She walked through the arched portico of the train station, a small bag in her hand. It hung solidly at her side, weighing her down. It was the same bag she’d put the cauliflower in that she’d bought yesterday from the market; the bottom was full of green leaves, partly eaten by caterpillars, partly crushed by the contents of the bag. Brown was becoming the dominant colour. She hadn’t had time to clear the bag out. Not that it mattered really.
Her shoes, serviceable and well-worn, thumped solidly on the tiles. Her thick stockings were starting to sag. She’d start knitting a new pair that night after she’d washed up the tea things and her younger brothers played with their toy soldiers in front of the fire. Her father would take himself off to the pub to read the paper in peace and discuss the new foreman at the mills wi’ t’ lads. Her mother would begin baking the bread for tomorrow’s breakfast. Her time was now used for additional chores, after all she had no need to go to church anymore, her extra lessons were over and her job at the mill was starting next week.
The station was shelter from the harsh winter wind that whipped through her clothes, chilling her skin. But she didn’t feel the cold. She was burning up, damp under her arms and between her legs and a sheen on her face making her nose and forehead shine. But she didn’t unbutton her heavy green wool coat. She had no hat, no scarf and she wasn’t wearing any gloves so that the cloth straps of the dark blue bag dug into her fingers, red raw, turning purple, going blue.
A station guard was lighting the gas lamps.
“Uh, ‘scuse me. Does tha know time please?” Her throat was dry. She’d been chewing her bottom lip. Her nose had started to run as the heat thawed her out. The guard took his watch from the pocket on his waistcoat. She noted the shiny buttons, noticed how he flicked the lid, read the time, nodded, closed the lid with a click and said, “A quarter ter four miss.”
The heat was escaping from the high buttoned collar of her coat but she didn’t unbutton it. She sniffed and ignored the urge to wipe her nose with the sleeve of her coat. She’d find a tissue in the Ladies.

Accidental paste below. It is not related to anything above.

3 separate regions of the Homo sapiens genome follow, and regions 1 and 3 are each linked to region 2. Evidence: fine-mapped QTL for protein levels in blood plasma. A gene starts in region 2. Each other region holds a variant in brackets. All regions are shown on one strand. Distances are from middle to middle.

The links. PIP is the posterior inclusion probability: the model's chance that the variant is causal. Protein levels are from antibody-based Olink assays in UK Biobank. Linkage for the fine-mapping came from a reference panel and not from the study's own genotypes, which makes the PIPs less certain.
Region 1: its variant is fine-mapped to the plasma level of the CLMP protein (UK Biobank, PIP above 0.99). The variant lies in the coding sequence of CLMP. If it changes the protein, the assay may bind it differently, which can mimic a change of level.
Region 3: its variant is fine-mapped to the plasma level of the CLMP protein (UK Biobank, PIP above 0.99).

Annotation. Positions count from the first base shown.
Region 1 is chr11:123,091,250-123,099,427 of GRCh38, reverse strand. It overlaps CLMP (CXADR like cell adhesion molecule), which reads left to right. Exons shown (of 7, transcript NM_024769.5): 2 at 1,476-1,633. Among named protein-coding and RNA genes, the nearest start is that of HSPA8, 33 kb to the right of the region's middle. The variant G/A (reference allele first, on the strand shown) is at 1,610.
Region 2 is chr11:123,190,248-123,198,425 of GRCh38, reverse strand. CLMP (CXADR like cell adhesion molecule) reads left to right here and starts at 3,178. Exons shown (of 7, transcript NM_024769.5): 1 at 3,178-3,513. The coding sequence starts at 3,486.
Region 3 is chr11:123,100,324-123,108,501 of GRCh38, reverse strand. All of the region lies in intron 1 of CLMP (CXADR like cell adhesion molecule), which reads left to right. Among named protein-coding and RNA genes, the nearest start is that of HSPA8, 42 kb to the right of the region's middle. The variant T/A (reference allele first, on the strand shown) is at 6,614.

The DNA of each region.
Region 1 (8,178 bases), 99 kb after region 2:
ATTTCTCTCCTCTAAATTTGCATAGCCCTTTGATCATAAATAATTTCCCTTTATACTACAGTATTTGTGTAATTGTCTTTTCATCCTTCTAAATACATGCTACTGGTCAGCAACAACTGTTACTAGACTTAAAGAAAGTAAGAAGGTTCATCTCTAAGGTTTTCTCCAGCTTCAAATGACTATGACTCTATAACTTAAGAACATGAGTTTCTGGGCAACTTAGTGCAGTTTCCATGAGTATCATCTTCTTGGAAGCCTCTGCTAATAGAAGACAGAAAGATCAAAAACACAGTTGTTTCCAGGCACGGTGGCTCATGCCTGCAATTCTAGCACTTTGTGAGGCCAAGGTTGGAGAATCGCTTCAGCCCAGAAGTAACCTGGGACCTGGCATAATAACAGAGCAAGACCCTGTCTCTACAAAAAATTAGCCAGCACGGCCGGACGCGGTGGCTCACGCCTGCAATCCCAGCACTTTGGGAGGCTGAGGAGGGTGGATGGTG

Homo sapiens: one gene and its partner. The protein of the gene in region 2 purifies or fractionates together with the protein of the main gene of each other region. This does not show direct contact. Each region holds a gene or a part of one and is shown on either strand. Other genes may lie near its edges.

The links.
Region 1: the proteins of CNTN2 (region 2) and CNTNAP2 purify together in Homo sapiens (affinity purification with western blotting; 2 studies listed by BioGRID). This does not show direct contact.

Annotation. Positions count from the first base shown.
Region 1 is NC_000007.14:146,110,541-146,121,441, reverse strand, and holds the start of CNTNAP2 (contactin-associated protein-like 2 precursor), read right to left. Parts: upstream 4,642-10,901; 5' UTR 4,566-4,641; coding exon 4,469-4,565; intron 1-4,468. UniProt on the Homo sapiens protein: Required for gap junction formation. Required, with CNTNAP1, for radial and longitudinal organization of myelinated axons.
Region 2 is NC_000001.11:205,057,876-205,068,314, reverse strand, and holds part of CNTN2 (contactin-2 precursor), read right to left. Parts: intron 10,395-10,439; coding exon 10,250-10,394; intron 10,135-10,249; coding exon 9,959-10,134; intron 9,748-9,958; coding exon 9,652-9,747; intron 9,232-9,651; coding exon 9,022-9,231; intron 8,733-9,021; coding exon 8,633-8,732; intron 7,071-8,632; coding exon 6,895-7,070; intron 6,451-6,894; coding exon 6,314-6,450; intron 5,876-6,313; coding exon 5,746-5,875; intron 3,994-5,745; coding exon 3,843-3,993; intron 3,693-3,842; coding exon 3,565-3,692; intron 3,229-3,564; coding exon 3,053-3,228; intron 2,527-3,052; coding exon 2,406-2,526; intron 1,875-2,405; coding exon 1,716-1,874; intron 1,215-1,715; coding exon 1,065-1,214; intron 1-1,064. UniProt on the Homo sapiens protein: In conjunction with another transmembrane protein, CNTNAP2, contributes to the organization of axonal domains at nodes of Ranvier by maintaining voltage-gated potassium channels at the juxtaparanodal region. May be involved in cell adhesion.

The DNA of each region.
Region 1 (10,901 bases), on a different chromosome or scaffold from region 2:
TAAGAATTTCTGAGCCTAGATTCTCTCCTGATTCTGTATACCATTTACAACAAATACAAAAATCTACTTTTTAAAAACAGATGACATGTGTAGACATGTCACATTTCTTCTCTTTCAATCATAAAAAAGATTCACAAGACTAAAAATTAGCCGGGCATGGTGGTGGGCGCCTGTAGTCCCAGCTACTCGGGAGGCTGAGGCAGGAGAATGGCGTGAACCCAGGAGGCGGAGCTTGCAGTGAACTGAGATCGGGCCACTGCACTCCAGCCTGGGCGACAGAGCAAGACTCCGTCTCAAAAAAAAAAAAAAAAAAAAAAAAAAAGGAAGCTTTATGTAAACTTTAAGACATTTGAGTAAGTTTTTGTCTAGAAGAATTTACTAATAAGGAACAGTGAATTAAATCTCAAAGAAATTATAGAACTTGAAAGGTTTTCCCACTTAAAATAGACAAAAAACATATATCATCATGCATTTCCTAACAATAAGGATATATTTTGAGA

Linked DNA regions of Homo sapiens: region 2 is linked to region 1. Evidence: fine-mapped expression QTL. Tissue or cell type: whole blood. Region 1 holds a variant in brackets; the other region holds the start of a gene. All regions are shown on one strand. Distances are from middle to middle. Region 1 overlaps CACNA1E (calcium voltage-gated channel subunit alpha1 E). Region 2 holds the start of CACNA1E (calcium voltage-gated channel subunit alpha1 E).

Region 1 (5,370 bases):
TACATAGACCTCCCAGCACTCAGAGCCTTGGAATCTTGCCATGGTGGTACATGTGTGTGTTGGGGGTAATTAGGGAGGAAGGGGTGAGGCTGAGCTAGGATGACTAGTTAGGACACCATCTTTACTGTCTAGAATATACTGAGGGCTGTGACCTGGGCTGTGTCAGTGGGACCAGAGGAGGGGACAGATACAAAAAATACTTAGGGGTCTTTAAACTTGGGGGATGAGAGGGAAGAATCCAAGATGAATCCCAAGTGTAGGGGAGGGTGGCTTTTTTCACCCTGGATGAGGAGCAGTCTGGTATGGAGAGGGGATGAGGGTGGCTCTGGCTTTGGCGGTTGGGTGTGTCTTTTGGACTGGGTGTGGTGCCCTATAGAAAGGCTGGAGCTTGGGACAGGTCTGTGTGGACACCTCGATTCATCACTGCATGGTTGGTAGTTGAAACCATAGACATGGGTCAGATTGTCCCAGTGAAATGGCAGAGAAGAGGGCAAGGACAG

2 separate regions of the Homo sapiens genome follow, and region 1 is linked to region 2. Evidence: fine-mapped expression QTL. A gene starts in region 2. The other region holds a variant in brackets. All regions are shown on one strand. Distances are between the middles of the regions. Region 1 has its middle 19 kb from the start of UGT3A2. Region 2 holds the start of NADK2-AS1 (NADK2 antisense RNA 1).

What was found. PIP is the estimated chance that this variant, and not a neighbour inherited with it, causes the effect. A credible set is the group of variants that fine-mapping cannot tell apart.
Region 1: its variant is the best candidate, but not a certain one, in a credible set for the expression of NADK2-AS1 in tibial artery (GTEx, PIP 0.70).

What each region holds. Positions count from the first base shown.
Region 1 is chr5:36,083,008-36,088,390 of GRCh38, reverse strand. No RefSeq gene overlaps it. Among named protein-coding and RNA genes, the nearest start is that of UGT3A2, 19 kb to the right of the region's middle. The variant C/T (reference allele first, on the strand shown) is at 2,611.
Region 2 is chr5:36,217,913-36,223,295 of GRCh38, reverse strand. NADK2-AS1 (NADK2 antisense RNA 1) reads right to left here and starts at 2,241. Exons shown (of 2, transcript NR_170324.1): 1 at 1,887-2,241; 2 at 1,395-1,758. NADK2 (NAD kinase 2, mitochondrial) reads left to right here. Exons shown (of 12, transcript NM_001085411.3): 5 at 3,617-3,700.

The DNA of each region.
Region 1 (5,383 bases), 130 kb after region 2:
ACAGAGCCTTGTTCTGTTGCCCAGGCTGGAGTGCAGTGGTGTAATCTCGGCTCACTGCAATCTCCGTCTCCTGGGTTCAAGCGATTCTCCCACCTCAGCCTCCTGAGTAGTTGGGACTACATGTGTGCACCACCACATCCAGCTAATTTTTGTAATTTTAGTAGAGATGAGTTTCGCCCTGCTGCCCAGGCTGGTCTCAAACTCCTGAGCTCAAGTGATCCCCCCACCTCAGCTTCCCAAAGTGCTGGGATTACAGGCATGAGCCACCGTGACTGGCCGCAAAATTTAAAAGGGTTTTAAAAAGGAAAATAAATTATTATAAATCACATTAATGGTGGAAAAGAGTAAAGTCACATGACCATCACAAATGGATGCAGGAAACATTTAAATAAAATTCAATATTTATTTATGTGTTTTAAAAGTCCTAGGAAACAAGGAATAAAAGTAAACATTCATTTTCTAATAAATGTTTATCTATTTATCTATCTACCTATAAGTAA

Her throat’s dry.
I long every day for your smile.
Her tongue’s thick in her mouth.
Shush someone might hear.
The skin of her lips cracks in the heat.
Kind eyes, kind touch, always kind to the outsider.
The mirror mocked her – she refused to look. She already knew what she would see: her face held immobile, reality shining dull on the surface. Nothing beneath.
“I’m jest cleanin’ ‘em love.”
An old woman bustled about.
“Th’ one at far end be free.” She walked into the cubicle. Did nothing. The water gushed flooding the bowl and the chain swung from the cistern.
She washed her hands. And washed her hands. And washed her hands.
The bag remained, a bundle of blue shoved behind the toilet bowl.
She forgot the tissue.
The Left Luggage office was directly ahead. She went in. She needed a small suitcase. The guard behind the large wooden counter was arguing with a passenger. She stood and waited patiently. After the clock ticked two minutes she caught the guard’s eye and pointed to a suitcase behind him to his right. He gave it to her, and continued to argue with the rail passenger. When questioned, the guard behind the counter wouldn’t remember her.